a lot of the Russian army parked on the tarmac and mujahideen with SAMs in the hills to every side. This time round, I was flying Air Syria - London via Damascus. Security was tighter than El Al.

The Syrians had their own security on top of the Indian system, with extra muscle on the plane door and a further check on passengers. As the Brahmin got on board, those guys really took him apart - especially all his food-related pits and pieces. I felt a shameful hot flush of schadenfreude: "Well, NOW you know what it's like to be an outcast, you bastard", knowing exactly how the Brahmin would feel about having his person and his precious food trinkets mauled by swarthy, mustachio'd, gun-toting Syrians.

I was thinking of the Untouchables, the lower castes who are still cruelly oppressed by the Brahmin top dogs. For instance, if an Untouchable unwittingly defiles a Brahmin - say, by letting his shadow fall across the Brahmin's footstep, the Brahmin won't beat him up (further defilement!) but will instead hire some goons to do it for him. To this day, there is systematic and engrained denial of Untouchable human rights.

And then I thought: "Hang on a minute: has India taught you NOTHING?" In the same nation, over a billion people with wildly opposing social and religious values somehow rub shoulders together and get through the day - you only ever get to hear about it when that doesn't happen, mostly it does.
Unlike many of its neighbours, India is a secular, democratic society.

So, making a small namaste to the saddhu, I found my way to a cramped, rear-end seat.

And flew to Damascus.


Wednesday, September 3, 2003

Courtesy: The Agonist. Anyone who's ever farted in the bath (which must be about everyone whose taken a bath) may wonder what the results are like when a whale lets loose. Well, here's the first scientific observation. And yes, it was pretty ripe.

Since I've written a bit on biometrics, I am interested to see that facial recognition is still struggling. Because human have massively better pattern recognition than computers, we beat the socks off them at this stuff: e.g. the new born babe recognises his mother's face in the first few hours. Computer-based facial recognition is hot in the US, esp. at airports, post 9/11, but this article says that success to date has been pretty patchy.

Tuesday, September 2, 2003

E-mail is dead - long live RSS - well, for publishing anyways ...

Monday, September 1, 2003

Striking a blow for the Laws of Physics as used in Hollywood: an excellent read!!!

Old Raed is being given some excellent competition from a woman Baghdad blogger. Baghdad Burning is a esssential companion to keeping an eye on what's really happening on the ground in Iraq.

Looks like scientists have finally cracked the secrets of silk - which could have big applications for nanotechnology.

posted by A Seeker after Knowledge 4:16 AM

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tonym blogs of September 2003.
Living somewhere near here:

Lough Dan, Co. Wicklow, Ireland.
Click the piccie for a bigger version ...
Blogs we like
Blogcritics: news and reviews
Where is Raed? in Baghdad
Paulianne in Diois
Karlin Lillington on the move.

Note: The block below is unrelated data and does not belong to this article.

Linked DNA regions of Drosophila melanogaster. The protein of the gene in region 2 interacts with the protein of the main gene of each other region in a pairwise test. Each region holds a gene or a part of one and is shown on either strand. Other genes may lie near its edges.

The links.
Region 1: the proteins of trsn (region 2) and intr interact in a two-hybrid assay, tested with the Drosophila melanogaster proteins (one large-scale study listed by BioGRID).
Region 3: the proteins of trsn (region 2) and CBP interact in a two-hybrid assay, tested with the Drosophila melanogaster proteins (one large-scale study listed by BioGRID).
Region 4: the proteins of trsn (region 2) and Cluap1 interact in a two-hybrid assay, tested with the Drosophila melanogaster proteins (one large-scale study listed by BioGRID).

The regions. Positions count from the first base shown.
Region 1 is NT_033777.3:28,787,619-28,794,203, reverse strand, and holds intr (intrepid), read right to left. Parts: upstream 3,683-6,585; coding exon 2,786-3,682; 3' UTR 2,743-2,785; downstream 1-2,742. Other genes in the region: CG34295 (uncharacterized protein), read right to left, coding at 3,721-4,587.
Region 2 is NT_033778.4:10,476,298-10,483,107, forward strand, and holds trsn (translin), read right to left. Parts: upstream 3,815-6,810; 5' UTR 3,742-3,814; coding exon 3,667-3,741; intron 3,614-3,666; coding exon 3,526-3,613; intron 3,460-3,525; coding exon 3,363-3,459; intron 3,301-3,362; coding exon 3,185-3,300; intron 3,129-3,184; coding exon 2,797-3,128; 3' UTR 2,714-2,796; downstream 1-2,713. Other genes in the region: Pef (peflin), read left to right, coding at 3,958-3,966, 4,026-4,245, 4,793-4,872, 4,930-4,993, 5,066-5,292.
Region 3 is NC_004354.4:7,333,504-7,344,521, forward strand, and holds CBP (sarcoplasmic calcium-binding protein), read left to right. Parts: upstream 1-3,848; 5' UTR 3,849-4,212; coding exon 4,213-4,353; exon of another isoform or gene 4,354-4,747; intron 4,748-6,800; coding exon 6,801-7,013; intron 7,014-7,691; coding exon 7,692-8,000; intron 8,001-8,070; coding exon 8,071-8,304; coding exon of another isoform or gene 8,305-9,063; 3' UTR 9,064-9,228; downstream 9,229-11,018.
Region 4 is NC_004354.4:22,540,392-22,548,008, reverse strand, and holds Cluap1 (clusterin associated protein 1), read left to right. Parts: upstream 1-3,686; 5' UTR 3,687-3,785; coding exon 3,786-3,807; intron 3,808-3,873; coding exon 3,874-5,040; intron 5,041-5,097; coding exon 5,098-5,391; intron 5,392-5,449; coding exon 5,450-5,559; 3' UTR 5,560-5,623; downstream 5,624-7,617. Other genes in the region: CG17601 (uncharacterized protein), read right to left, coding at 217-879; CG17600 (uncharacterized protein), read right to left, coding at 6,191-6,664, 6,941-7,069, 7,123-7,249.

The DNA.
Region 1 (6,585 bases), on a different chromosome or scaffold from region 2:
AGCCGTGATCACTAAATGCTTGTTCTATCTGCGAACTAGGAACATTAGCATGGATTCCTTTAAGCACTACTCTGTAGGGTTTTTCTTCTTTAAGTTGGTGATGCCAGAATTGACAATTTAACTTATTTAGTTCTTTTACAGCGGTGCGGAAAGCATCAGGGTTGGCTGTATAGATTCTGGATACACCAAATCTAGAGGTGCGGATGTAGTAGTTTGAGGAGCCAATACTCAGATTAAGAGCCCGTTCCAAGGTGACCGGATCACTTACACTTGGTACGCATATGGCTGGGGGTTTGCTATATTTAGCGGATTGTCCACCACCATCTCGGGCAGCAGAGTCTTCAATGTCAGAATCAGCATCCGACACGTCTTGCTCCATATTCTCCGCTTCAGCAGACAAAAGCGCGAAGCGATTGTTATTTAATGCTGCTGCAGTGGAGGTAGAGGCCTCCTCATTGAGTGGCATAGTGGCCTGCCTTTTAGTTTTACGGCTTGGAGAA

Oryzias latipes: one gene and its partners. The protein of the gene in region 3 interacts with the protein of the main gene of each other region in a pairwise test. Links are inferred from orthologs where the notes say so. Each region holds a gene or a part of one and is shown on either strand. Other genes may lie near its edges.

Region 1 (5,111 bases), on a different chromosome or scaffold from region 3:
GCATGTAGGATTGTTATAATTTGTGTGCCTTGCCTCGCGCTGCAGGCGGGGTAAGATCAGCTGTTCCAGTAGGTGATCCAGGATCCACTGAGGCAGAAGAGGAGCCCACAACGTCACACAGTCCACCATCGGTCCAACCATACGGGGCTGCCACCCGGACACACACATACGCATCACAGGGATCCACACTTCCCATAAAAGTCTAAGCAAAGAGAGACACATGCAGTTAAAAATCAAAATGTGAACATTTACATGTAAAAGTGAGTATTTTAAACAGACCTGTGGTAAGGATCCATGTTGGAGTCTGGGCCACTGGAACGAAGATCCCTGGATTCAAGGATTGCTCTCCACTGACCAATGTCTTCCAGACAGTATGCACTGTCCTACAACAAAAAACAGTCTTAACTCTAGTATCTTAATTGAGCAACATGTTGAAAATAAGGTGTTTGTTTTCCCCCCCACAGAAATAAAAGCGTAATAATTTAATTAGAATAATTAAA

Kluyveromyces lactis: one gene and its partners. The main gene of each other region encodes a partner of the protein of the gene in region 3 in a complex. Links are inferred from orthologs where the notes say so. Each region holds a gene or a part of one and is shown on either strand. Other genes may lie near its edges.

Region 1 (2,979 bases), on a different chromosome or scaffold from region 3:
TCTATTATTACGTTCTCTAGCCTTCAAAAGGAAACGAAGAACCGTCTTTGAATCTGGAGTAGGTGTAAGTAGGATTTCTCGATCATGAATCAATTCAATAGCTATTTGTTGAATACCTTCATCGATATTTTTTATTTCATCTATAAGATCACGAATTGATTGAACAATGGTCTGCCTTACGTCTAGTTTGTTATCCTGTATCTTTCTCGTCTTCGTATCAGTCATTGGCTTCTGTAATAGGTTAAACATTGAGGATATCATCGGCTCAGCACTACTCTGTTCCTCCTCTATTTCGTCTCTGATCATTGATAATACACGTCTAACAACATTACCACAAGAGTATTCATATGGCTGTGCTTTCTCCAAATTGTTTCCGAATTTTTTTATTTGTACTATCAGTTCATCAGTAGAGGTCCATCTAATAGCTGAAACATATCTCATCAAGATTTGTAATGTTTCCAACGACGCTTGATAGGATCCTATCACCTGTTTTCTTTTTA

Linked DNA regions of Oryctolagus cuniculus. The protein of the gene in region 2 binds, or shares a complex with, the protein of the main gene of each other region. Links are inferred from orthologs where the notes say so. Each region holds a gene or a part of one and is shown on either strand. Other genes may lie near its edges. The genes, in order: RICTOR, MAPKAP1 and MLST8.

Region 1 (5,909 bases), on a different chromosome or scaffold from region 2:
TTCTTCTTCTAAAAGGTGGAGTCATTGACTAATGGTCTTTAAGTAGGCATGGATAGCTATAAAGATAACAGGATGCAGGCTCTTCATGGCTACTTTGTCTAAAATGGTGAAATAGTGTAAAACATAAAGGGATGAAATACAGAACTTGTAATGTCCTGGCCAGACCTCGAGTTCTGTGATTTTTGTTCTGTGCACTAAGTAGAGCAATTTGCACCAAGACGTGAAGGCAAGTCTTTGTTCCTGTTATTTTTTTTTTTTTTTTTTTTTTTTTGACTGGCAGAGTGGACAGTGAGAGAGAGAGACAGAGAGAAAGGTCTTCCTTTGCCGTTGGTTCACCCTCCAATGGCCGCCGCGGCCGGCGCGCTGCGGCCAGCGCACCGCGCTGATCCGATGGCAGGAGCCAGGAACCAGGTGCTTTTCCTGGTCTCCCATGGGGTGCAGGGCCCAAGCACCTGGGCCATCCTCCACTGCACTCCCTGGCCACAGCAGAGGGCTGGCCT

Tom Chi making music in Seattle.
The Homeless Guy - out and about.
The Agonist - somewhere in Texas (when he's not touring the Silk Road).
Eric Raymond - an individual.
William Gibson - for as long as he keeps it up.
Ilonina - is random.
SlashDot - geek central.
BoingBoing - a directory of wonderful things.
Bernie Goldbach - is under way in Ireland.
Ideas Asylum - for insanely good ideas.
Tom Murphy - has a PR angle.

Dept. of War-blogging Just to keep an eye on these guys and be reminded that the neo-cons aren't going away any time soon ...
Den Beste - good on engineering topics, rabid on everything else.
John Robb - war-blogging from the armchair (which is the closest to a war-zone most of these guys get).
Instapundit - for breaking news, and a right-wing take on same. "If you've got a modem, I've got a (bigoted) opinion"

August 2003
July 2003
June 2003
May 2003
April 2003
March 2003

I live in Ireland, in a lovely part of the country called Aughrim in the county of Wicklow. I work in South Dublin - it's a long commute - but 2 days a week I work from home. Whenever possible, I walk with my dog Scooby (Scooby's a feisty Glen of Imaal terrier with loadsa character) under beautiful Croghane Mountain.
About the name Mulqueen Mulqueen is a Clare sept, first recorded as a bardic tribe in the annals of the Dal Cais in the 10th century. I'm from Limerick originally myself, and the name is mainly found in south Clare, North Tipperary, and Limerick East. The name is O'Maolchaoin in Gaelic - the "Maol" (as with all the many Irish surnames beginning in "Mul") means "bald". It doesn't mean there were a lot of hair-challenged gents back then! The tag refers to "tribes wearing horn-less helmets" - it wasn't just the Vikings who wore horns, many Irish tribes did too. The "chaoin" means "gentle" in the sense of well-bred (the sense that survives in "gentleman" or "gentility"). Presumably the bardic (poetic) activities are referred to here :-) Anyhow, some of us are still writing - there is a disproportionate number of Mulqueens working in Irish journalism. Heraldic elements in clan history generally tend to be much later additions, but for the record the Mulqueen coat of arms holds a lion and a heart, and the motto: "Fortiter et fideliter" - brave and true.